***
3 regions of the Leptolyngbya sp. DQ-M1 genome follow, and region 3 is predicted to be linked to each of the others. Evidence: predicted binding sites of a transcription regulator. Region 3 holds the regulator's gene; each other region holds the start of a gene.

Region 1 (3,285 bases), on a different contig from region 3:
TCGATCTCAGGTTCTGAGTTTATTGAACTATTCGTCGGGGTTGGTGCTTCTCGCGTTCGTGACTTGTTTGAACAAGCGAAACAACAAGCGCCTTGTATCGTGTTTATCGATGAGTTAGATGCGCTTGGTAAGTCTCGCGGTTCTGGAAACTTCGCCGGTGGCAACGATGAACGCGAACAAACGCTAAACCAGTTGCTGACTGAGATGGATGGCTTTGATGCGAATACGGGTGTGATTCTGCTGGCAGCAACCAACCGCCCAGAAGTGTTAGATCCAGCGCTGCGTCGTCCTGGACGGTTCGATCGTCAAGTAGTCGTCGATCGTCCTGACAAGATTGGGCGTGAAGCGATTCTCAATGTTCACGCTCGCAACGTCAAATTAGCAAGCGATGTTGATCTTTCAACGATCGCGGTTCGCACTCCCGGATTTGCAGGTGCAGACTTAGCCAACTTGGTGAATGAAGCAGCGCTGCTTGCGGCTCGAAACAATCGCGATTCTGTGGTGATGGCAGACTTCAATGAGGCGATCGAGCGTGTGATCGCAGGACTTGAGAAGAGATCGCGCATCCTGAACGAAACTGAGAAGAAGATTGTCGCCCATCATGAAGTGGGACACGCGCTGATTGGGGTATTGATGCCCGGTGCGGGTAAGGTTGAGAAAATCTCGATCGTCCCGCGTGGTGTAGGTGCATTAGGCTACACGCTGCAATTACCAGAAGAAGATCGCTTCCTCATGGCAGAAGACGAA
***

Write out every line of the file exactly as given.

3 regions of the Leptolyngbya sp. DQ-M1 genome follow, and region 3 is predicted to be linked to each of the others. Evidence: predicted binding sites of a transcription regulator. Region 3 holds the regulator's gene; each other region holds the start of a gene.

Region 1 (3,285 bases), on a different contig from region 3:
TCGATCTCAGGTTCTGAGTTTATTGAACTATTCGTCGGGGTTGGTGCTTCTCGCGTTCGTGACTTGTTTGAACAAGCGAAACAACAAGCGCCTTGTATCGTGTTTATCGATGAGTTAGATGCGCTTGGTAAGTCTCGCGGTTCTGGAAACTTCGCCGGTGGCAACGATGAACGCGAACAAACGCTAAACCAGTTGCTGACTGAGATGGATGGCTTTGATGCGAATACGGGTGTGATTCTGCTGGCAGCAACCAACCGCCCAGAAGTGTTAGATCCAGCGCTGCGTCGTCCTGGACGGTTCGATCGTCAAGTAGTCGTCGATCGTCCTGACAAGATTGGGCGTGAAGCGATTCTCAATGTTCACGCTCGCAACGTCAAATTAGCAAGCGATGTTGATCTTTCAACGATCGCGGTTCGCACTCCCGGATTTGCAGGTGCAGACTTAGCCAACTTGGTGAATGAAGCAGCGCTGCTTGCGGCTCGAAACAATCGCGATTCTGTGGTGATGGCAGACTTCAATGAGGCGATCGAGCGTGTGATCGCAGGACTTGAGAAGAGATCGCGCATCCTGAACGAAACTGAGAAGAAGATTGTCGCCCATCATGAAGTGGGACACGCGCTGATTGGGGTATTGATGCCCGGTGCGGGTAAGGTTGAGAAAATCTCGATCGTCCCGCGTGGTGTAGGTGCATTAGGCTACACGCTGCAATTACCAGAAGAAGATCGCTTCCTCATGGCAGAAGACGAA